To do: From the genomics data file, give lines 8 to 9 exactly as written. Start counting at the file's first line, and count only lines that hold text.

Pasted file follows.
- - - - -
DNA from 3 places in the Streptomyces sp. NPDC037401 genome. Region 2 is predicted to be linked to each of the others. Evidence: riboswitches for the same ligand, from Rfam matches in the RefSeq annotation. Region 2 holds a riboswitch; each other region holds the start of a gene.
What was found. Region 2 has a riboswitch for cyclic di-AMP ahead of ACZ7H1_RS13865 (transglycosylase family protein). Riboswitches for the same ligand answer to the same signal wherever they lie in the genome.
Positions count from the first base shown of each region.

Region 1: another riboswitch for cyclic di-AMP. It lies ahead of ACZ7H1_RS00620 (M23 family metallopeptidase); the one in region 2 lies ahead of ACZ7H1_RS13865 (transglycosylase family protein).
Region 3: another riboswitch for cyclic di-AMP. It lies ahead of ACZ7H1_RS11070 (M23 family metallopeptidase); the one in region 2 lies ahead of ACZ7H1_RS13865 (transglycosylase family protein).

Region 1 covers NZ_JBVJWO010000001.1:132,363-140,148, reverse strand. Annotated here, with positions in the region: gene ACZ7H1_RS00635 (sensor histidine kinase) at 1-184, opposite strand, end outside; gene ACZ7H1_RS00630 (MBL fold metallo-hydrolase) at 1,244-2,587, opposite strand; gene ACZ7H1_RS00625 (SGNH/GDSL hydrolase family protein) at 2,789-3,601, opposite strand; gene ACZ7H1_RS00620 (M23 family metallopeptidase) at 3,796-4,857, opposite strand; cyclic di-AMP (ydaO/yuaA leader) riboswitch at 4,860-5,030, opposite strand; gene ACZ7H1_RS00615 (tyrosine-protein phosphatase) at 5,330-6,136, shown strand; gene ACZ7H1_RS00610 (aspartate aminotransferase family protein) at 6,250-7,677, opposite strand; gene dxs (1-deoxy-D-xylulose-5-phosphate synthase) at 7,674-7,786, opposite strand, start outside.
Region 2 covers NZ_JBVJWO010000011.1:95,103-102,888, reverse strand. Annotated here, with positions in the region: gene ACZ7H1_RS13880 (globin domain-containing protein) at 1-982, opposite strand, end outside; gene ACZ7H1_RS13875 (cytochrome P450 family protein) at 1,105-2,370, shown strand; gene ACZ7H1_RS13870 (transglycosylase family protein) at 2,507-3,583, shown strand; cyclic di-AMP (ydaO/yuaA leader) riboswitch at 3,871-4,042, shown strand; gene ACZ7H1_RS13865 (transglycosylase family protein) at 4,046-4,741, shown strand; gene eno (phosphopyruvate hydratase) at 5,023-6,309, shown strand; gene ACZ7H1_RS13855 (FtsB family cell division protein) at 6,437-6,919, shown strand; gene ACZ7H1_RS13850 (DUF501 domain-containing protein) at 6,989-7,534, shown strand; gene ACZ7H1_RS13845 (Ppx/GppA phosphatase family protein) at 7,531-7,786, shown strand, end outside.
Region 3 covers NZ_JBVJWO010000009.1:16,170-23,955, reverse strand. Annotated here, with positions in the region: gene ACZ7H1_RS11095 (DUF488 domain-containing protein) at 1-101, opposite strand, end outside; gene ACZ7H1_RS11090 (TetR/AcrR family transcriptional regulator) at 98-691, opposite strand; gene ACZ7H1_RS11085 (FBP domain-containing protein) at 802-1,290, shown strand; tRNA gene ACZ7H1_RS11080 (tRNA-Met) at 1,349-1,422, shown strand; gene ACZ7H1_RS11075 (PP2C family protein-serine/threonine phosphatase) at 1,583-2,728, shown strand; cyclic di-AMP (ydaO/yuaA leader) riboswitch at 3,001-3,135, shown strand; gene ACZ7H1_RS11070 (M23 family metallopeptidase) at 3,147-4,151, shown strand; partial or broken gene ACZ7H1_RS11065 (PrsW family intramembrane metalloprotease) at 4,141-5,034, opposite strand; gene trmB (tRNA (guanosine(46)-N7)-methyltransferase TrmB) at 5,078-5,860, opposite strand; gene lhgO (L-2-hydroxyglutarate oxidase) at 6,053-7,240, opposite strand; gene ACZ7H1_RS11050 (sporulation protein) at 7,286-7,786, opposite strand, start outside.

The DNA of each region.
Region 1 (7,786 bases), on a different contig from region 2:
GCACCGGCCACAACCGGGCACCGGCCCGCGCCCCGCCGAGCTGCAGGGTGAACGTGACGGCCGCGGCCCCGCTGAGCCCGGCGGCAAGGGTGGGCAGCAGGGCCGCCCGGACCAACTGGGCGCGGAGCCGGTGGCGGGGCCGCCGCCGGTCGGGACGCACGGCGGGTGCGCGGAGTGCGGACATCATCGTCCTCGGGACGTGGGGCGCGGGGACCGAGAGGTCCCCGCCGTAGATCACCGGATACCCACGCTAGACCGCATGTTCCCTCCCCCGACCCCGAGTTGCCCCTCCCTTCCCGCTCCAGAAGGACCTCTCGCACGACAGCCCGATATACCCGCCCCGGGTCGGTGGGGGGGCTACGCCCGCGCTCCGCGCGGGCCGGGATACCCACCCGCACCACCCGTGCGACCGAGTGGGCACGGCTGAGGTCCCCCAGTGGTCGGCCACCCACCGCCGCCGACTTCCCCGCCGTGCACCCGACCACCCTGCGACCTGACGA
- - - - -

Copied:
Region 3 covers NZ_JBVJWO010000009.1:16,170-23,955, reverse strand. Annotated here, with positions in the region: gene ACZ7H1_RS11095 (DUF488 domain-containing protein) at 1-101, opposite strand, end outside; gene ACZ7H1_RS11090 (TetR/AcrR family transcriptional regulator) at 98-691, opposite strand; gene ACZ7H1_RS11085 (FBP domain-containing protein) at 802-1,290, shown strand; tRNA gene ACZ7H1_RS11080 (tRNA-Met) at 1,349-1,422, shown strand; gene ACZ7H1_RS11075 (PP2C family protein-serine/threonine phosphatase) at 1,583-2,728, shown strand; cyclic di-AMP (ydaO/yuaA leader) riboswitch at 3,001-3,135, shown strand; gene ACZ7H1_RS11070 (M23 family metallopeptidase) at 3,147-4,151, shown strand; partial or broken gene ACZ7H1_RS11065 (PrsW family intramembrane metalloprotease) at 4,141-5,034, opposite strand; gene trmB (tRNA (guanosine(46)-N7)-methyltransferase TrmB) at 5,078-5,860, opposite strand; gene lhgO (L-2-hydroxyglutarate oxidase) at 6,053-7,240, opposite strand; gene ACZ7H1_RS11050 (sporulation protein) at 7,286-7,786, opposite strand, start outside.

The DNA of each region.